He should go to court and show how that it has a valid patent not others having to defend themselves and prove that the patent is invalid, of course this would be the government paying for the legal costs, which would mean tax payers money, but since this is a serious thing after all you are granting super power to someone it should be very carefully analyzed, not rubber stamped and praying for the best.

bobmorning (profile) says:

I wonder how the big boys are feeling

Jeppesen (a division of Boeing) is huge in the flight planning marketplace. Their technology pre-dates FlightPrep.

Unfortunately for Flight Prep and fortunately for general aviation it is a pretty small community; I can’t believe that this company won’t be hurt by the negative publicity and commentary on their boneheaded tactics.

AOPA should weigh in on this.

{DOV}Scotty (profile) says:


Maybe I see things different. So if I back in the day designed a bi-cycle and got a patent. Can I sue someone who makes something that works similar but is of a different design (say different frame shape, maybe a shock absorber added). my understanding is that a patent is for a very specific design. So in this case it should be specific to the code (aka the design) that FlightPrep used. Therefore if I were to create a separate and unique code that requires innovation and capital investment on my part I should then have a ground for my own new unique patent. To say that once FlightPrep created their system and got a patent all others are in violation is like getting a patent for an idea. If we can patent ideas then I would like to apply for a patent for a system to store our medical records electronically so that I can sue the government as well as all the health care companies.

Anonymous Coward says:


No you shouldn’t. Sure, writing code takes time and time is money. That’s why copyright is there to protect you. You don’t deserve a patent, any more than an artist or author or musician deserves a patent on artistic or literary or musical ideas. Software ideas are not inventions, despite the air of mysteriousness and complexity that surrounds programming for most people (whereas most people think they could write, draw, or sing if they simply felt like it)

JeffR says:


I’ve been using DUATS to get weather briefings, generate and file flight plans online since 1990.

They mention DUATS in their patent filing, noting that it’s primarily a text based solution.. and thus seem to be claiming that their main invention is doing this in a web browser “with a housekeeping frame”.

needy says:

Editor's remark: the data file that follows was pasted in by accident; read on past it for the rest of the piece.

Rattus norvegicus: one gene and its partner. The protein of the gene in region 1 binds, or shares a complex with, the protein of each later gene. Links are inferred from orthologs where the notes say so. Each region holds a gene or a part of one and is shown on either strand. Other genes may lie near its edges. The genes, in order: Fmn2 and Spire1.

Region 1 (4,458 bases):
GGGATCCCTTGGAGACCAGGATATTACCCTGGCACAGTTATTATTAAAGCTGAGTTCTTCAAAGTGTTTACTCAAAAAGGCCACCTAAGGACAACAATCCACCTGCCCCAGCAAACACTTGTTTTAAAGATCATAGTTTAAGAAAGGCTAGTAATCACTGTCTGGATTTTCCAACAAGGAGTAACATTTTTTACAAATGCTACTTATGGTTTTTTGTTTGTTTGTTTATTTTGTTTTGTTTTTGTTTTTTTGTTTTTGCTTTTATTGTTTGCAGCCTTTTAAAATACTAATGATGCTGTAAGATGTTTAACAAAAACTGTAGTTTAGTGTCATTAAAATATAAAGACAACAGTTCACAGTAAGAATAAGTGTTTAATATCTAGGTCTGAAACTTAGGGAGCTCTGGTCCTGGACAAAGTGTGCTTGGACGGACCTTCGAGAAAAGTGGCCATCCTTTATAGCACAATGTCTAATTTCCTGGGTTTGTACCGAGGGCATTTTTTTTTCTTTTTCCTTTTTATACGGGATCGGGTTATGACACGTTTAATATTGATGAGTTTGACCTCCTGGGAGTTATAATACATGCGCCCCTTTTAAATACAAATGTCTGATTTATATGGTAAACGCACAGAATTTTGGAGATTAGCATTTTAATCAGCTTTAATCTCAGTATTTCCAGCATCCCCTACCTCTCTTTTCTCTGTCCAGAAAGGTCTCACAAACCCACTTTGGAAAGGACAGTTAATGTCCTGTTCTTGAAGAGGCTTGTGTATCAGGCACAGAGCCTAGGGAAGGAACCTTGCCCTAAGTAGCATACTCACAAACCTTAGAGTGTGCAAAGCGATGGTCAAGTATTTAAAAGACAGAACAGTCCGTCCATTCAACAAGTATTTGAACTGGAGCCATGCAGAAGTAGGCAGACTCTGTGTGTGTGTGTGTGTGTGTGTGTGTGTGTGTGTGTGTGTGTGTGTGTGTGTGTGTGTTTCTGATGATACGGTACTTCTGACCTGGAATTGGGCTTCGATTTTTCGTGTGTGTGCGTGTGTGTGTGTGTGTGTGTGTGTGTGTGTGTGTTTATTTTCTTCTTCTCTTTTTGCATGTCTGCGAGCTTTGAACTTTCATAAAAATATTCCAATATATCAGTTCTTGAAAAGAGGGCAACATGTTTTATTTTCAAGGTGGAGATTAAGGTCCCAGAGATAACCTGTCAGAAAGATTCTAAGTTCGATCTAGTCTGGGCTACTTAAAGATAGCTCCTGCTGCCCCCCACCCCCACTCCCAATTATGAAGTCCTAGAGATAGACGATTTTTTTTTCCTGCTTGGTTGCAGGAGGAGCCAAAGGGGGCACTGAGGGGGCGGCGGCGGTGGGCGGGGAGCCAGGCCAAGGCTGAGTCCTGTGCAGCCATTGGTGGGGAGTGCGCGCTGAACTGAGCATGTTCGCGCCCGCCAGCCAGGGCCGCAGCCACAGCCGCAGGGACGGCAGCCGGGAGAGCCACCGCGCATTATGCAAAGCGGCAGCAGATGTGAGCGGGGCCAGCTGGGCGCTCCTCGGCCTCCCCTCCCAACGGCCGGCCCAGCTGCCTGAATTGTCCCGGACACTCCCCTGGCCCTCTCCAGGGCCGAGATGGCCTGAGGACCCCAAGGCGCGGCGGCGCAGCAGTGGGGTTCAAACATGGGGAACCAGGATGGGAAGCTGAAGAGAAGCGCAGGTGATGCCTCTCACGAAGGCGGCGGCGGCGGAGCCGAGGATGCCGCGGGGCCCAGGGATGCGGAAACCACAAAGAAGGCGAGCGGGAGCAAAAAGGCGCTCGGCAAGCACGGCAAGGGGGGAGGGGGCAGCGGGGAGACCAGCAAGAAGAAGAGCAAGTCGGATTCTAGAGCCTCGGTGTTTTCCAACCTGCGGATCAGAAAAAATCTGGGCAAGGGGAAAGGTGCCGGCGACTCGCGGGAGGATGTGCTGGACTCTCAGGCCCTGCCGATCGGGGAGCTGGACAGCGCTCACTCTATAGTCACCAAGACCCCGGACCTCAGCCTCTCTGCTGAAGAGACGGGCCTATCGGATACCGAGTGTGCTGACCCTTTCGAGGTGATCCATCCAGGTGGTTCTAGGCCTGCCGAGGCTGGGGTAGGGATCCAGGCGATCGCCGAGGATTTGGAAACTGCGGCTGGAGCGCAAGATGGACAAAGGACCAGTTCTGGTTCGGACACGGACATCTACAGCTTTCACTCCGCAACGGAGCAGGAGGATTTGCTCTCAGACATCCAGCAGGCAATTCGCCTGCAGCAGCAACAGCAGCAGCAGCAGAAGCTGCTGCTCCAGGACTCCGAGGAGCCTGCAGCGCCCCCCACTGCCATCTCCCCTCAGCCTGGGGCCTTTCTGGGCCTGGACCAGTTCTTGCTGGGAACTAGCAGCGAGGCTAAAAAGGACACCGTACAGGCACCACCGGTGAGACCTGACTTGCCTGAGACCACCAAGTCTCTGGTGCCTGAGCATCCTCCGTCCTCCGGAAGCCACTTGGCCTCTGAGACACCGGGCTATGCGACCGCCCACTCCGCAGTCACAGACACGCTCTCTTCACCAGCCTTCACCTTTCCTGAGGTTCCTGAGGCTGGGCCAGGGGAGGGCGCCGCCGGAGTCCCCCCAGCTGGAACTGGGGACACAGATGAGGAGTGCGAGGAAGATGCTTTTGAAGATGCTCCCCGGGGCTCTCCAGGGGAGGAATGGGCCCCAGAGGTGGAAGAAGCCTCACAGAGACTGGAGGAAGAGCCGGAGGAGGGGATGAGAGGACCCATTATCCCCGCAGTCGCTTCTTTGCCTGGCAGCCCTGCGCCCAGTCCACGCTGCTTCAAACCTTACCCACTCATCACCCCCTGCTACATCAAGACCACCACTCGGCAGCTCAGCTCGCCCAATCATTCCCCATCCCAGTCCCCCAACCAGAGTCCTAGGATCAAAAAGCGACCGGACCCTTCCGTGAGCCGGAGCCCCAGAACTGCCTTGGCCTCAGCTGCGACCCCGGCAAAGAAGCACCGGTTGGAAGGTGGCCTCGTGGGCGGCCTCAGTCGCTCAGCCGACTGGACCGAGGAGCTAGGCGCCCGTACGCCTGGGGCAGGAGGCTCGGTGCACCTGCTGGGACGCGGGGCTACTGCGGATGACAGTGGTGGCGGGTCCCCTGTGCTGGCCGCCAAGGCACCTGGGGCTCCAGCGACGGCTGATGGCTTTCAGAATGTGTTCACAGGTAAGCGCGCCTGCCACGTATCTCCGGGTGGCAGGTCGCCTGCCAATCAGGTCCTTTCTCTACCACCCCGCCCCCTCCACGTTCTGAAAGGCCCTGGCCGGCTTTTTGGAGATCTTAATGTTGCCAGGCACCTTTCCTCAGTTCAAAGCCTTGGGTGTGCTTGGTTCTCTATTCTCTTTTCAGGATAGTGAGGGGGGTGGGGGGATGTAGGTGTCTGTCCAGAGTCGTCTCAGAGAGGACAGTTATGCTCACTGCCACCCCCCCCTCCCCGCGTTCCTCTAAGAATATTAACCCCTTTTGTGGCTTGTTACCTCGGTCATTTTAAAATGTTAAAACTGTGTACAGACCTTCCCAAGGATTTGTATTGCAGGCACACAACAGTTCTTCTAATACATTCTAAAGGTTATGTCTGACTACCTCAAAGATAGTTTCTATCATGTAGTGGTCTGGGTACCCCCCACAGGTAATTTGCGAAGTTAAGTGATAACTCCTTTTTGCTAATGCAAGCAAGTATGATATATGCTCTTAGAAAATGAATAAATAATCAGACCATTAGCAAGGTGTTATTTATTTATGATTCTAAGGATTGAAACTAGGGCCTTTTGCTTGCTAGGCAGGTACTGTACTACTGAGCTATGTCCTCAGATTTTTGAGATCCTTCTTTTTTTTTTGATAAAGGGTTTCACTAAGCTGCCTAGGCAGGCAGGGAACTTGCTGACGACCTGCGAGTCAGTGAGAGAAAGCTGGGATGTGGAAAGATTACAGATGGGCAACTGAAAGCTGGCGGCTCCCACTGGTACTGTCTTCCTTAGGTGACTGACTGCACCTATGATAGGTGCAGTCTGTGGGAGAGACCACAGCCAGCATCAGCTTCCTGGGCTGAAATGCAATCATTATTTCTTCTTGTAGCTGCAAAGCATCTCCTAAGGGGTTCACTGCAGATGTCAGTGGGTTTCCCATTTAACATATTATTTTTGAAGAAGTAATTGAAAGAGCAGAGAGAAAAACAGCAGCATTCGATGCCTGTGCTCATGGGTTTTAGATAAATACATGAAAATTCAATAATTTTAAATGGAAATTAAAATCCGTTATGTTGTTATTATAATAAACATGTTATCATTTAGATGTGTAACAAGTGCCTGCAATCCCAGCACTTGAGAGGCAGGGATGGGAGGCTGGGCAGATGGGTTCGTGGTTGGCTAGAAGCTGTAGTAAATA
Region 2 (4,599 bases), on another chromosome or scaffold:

monopoly, stifle innovation, each click (download?) means a lost sale, sue everyone, force companies/web sites to shut down. sounds very much like the attitude of the entertainment/copyright industries to me! when the hell is this crap going to end? politicians have no idea how big a can of worms they have opened by allowing/encouraging stupid patent filing and copyrighting to go this far!

Roger Slimebock says:

I'm gonna own it all!!!

My latest invention, watch out google, microsoft, rand mcnally and yahoo!!!

(with apologies to my AOPA red board fiends)

Process For Generating Computer Flight Plans on the Internet


A process for generating computer flight plans on the Internet with the elements of: a raw XY&Z database of chart data, a data base containing aircraft data, a software system to create VFR, IFR and Road charts, an Internet web site accessible by a Client computer, a software system which computes flight plans requested by the Client computer, a software system which allows for navigation data and aircraft editing by means of the Internet web site Client computer, and a software system which allows for outputting flight plans by means of the Internet web site Client computer. A alternate embodiment includes wherein said elements include a local area network consisting of a service and number of local Client computers or an Intranet network which is connected by means other than wires such as infrared or radio signals. A preferred embodiment includes further comprising the step(s) of computing by means of a software systems a cross section of the flight plan and displaying same in a profile window in which the route is displayed relative to terrain elevation, obstruction elevation, airspace, weather and flight altitude.

It also has the following:


[0001]This invention relates generally to the field of aviation software, and more particularly to a process for generating computer flight plans on the Internet. However, as will become obvious later, additional applications of this invention may also include the field of cartography, route planning for motor vehicles, marine vehicles and similar utilization.…DN/20100217520

Phil Faidley (user link) says:

I wonder how the big boys are feeling

There seems to be a quick, quiet and thinly disguised “F YOU” from the big boys, which is a tactic that has worked for Jeppesen, AOPA ( ), ( )
and others. Unfortunately, it looks as if this has only been available to those who can afford obscenely expensive patent attorneys.
If you read between the lines of AOPA’s and’s statements, they are quite plain – a resounding “dont muck with me, little troll, lest you get reamed…”